With viable vaccines coming soon, it feels like the right time for many retailers to think ahead to 2021 as a year of possible recovery, at least to some degree. People who have been locked inside for months will likely fuel a boom caused by pent up demand, as they move from their couches back into the world. And it’s equally feasible that they won’t want to do it in sweatpants.
Shopping will likely shift away from home goods at Bed Bath & Beyond BBBY and do-it-yourself projects at Home Depot HD to beauty, perfume, clothing, footwear and travel. In-store shopping will likely see an uptick as consumers head back in-store in search of in-person experiences once again.
Barron’s recently noted a significant upturn in retail stocks as investors considered a “post-Covid world”. According to the piece, last Monday individual retailer stocks were jumping by double digits. Department stores Kohl’s, Macy’s and Nordstrom were up 17% or more, and American Eagle Outfitters and Gap were also seeing big gains. Ulta and Estee Lauder were rallying in kind, with all three major off-price retailers— Burlington Stores, Ross Stores, and TJX Cos. – up in the mid- to high teens.
But this got me thinking — if the pandemic has taught us anything, it’s that the metrics we used pre-pandemic to value retail companies need to shift.
Does the comparable store sales metric make sense? This metric has been considered by many in the industry as outdated for years.
Should we continue to consider profitability as a viable metric? We all know that Amazon AMZN is never profitable on purpose to avoid taxes, so it’s not an apples to apples comparison for most.
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What about net acquired new online customers? The pandemic has upped this figure for most retailers. But when acquiring new customers is twice as expensive as keeping the ones you have, this measurement doesn’t accurately reflect success either.
What should the new measurement of success be and how should it be calculated?
My answer: Recurring Customer Revenue.
The Software as a Service (SaaS) industry has lived by this metric for years, and retail versions of the model like Stitchfix and other subscription box services have a head start already. Even Amazon has gotten in on subscriptions. Having a recurring revenue stream not only results in a more consistent cash flow, but it also offers predictable volume for inventory management, regular contact with customers encouraging better experiences and loyalty and opportunities to generate more sales — which investors like and can lead to increased valuations.
It begs the question: Could Retail RVI as a Service bring better valuations?
In May, Simon Properties said it was planning to spend $5 billion to save retailers hurt by the pandemic, and has purchased JCPenney JCP , Brooks Brothers, Lucky Brand, and Forever 21 in a joint venture with Authentic Brands. While the move shores up retail stores for their malls, and they’re essentially purchasing their tenants at rock bottom prices, many questions around whether it is delaying the inevitable have arisen, particularly as consumer shopping behavior has shifted online.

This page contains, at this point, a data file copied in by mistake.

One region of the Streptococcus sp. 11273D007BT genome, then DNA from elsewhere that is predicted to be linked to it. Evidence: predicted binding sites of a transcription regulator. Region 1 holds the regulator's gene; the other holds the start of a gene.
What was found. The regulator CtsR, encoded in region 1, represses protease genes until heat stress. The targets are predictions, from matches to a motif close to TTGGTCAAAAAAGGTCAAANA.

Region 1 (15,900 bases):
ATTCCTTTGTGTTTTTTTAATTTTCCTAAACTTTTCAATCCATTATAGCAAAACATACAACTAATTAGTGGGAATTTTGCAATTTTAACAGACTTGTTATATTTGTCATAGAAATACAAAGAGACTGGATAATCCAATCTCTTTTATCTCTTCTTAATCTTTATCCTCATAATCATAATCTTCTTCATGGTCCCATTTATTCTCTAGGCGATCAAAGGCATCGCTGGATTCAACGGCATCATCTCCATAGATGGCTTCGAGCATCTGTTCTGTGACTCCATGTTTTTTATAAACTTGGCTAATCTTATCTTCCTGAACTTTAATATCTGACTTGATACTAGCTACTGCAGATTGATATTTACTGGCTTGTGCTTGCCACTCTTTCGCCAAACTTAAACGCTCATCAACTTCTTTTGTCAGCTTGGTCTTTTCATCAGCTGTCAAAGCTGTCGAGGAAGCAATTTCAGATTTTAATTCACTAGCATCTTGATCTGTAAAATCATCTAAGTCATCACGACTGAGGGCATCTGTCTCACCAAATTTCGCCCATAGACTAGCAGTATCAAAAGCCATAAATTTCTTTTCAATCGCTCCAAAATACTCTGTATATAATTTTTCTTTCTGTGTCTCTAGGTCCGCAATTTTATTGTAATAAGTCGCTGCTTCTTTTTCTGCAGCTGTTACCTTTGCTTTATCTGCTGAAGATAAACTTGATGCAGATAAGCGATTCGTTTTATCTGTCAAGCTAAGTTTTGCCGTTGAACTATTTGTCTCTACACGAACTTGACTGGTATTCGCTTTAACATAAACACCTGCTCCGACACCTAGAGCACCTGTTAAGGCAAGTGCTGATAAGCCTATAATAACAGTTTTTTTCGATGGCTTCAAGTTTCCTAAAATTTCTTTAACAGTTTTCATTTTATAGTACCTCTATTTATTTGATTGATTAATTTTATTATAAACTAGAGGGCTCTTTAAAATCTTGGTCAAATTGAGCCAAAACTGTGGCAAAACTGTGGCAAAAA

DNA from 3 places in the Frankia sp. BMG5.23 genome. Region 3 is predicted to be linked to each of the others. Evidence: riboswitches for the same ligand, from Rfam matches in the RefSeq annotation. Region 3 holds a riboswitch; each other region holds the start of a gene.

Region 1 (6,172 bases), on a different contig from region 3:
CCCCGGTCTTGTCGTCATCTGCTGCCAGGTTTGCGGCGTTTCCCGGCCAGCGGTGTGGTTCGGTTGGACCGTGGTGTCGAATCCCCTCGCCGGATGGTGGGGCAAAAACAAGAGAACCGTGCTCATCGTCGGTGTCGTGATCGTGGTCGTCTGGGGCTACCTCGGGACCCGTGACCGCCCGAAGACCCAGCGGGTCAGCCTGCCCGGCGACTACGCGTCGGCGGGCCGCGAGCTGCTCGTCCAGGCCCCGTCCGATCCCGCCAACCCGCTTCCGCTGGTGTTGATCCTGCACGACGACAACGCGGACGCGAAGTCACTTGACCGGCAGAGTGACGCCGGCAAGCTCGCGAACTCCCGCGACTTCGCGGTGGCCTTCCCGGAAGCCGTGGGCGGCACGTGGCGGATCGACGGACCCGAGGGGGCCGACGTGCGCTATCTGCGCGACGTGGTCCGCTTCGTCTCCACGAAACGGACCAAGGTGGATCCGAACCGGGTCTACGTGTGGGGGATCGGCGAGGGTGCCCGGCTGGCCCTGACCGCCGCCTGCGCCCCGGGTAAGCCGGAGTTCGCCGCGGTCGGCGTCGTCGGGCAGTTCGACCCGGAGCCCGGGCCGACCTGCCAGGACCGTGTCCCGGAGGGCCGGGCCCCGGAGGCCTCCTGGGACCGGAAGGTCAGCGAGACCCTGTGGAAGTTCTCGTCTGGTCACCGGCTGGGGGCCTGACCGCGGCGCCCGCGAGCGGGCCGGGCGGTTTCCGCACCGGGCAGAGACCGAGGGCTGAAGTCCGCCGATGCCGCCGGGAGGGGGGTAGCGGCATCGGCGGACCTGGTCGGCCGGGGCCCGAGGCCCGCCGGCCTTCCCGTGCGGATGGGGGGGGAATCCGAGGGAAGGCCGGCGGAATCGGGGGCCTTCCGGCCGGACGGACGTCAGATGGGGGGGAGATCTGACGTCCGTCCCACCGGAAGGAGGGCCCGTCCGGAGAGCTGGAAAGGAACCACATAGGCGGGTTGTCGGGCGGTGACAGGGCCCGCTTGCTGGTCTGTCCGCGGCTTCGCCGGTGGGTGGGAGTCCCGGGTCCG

I personally am not a believer that people will abandon the in store experience to go completely online…this is Silcon Valley’s wishful thinking.
While it’s too early to discuss the future of malls post-pandemic, I came across a Deloitte study from 2016 which speaks volumes to where the industry needs to go right now, particularly in creating value for shareholders. According to the report, retailers competing on both highly differentiated offerings and experiences delivered solid EBITDA growth of almost 15 per cent per year and revenue growth of nearly 11 per cent. In contrast, retailers competing on value and convenience had compound annual revenue growth of 3.5 per cent and experienced a negative compound annual EBITDA growth of 3.2 per cent.
This proves my point that retailers must move beyond traditional metrics if they want to create value for investors, with experience management at the core. If David Simon were to consider a success metric to be recurring customer revenue, and focus on acquiring new customers with differentiated products and retaining as many of the existing customers as possible with curated experiences, retailers like JCPenney have a prayer. And this could rest in a new model, Retail as a Service. Instead of waiting for customers to wander in and browse, JCPenney could create brand experiences that meet expectations of customers — whether that is monthly personalized subscription boxes, or in-store experiences that delight and incentivize customers to buy more based on the products they want (using voice of consumer data).
It honestly doesn’t matter if a retailer is brick and mortar, online or both. Creating experiences through differentiated product and service packages that are recurrent will keep them from being at the mercy of when and whether a person decides to shop in-store or online. There is consistency and a higher conversion rate. Sounds too good to be true? Well, I think it is a lot easier than retailers are making it out to be. #1: Start with a differentiated product people want. Test to make sure people want it BEFORE you invest in it.
As the industry looks ahead to a post-COVID world, I’d wager to say that for retailers like JCPenney who are looking to survive, success will be based on not just gaining new customers, but retaining them.